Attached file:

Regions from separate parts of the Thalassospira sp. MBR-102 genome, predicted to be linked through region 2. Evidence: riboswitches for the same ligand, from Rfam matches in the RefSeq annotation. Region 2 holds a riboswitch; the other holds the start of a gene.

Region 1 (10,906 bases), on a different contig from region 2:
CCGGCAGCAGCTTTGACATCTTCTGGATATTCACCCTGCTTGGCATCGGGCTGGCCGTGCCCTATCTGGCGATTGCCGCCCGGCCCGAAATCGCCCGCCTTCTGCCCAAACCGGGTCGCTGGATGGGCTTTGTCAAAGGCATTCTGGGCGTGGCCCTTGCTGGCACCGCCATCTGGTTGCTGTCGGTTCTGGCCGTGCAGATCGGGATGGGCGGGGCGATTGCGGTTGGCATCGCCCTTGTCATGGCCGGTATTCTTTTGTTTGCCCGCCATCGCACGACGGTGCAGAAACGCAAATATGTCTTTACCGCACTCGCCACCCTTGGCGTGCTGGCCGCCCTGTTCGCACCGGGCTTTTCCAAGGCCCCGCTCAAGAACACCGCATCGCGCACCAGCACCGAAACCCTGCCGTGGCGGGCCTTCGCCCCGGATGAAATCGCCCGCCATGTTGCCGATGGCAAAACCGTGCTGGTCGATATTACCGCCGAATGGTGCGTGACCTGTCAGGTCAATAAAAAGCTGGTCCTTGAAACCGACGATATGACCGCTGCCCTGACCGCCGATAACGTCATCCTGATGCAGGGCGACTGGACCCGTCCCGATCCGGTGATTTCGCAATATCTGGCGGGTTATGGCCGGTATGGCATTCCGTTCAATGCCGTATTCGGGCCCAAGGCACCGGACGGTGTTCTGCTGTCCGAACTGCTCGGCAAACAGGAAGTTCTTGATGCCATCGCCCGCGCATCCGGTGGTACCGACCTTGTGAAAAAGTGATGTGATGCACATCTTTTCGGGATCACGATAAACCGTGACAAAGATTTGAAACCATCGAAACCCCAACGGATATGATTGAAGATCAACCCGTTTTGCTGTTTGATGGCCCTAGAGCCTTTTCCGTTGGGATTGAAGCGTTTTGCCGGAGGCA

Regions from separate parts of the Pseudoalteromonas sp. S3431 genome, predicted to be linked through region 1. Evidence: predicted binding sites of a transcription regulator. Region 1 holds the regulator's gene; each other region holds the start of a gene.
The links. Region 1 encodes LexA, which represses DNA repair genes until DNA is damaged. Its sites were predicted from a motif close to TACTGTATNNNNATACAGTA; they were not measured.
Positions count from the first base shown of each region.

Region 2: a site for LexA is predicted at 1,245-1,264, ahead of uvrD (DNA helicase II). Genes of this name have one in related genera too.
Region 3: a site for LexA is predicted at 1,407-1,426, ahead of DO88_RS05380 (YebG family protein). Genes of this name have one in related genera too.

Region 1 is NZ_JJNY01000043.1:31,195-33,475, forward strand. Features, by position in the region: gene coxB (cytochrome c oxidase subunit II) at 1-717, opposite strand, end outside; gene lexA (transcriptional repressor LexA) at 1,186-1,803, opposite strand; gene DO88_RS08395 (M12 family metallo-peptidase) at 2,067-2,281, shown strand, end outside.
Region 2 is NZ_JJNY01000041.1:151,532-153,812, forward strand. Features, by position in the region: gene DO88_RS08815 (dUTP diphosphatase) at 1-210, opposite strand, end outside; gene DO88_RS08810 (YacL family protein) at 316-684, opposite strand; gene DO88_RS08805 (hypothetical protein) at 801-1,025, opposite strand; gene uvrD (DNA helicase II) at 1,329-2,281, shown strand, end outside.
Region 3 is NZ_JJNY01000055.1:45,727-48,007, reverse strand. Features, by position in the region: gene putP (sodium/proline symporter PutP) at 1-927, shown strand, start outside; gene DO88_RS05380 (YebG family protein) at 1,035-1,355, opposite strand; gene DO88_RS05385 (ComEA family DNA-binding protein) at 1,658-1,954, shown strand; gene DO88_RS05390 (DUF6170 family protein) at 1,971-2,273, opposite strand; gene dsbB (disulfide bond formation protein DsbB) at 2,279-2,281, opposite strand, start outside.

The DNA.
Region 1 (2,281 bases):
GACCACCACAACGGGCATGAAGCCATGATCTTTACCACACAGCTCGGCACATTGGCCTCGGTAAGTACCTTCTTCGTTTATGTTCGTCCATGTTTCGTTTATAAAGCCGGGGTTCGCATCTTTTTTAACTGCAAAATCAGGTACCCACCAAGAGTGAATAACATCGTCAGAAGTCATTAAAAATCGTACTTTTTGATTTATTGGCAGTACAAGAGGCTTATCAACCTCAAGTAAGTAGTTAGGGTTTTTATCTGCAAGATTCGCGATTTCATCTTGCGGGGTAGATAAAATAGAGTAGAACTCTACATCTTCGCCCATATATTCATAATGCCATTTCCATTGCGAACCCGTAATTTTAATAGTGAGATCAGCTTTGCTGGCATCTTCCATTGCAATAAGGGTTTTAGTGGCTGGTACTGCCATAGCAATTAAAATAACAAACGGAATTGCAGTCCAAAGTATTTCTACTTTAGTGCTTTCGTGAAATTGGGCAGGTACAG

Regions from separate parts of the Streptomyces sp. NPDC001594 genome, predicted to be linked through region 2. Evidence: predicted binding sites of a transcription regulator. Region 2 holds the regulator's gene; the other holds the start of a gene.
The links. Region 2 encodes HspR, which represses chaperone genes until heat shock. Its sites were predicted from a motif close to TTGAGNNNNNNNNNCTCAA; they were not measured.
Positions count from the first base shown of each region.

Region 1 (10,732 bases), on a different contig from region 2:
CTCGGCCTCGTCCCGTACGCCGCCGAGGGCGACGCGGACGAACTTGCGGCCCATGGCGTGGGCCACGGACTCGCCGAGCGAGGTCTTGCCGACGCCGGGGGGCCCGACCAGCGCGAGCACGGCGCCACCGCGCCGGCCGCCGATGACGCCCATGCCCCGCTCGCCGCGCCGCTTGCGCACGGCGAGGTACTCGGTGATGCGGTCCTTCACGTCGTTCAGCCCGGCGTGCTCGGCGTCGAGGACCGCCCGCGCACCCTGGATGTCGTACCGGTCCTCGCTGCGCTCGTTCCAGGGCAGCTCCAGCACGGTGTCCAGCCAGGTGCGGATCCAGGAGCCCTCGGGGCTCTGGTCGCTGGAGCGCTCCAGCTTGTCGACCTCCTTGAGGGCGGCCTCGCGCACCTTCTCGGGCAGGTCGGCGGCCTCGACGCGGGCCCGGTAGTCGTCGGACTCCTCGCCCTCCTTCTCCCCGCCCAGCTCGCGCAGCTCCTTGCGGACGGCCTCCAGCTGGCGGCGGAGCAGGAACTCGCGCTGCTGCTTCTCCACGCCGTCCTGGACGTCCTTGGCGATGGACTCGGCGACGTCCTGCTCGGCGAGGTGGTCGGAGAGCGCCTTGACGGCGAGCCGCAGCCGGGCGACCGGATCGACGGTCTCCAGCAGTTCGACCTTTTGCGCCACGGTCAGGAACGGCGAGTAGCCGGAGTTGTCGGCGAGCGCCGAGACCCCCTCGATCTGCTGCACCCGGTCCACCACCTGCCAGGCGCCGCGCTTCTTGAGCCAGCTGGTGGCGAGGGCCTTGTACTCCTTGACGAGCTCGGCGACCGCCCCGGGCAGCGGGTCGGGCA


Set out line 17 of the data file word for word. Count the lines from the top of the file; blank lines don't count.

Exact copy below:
Positions count from the first base shown of each region.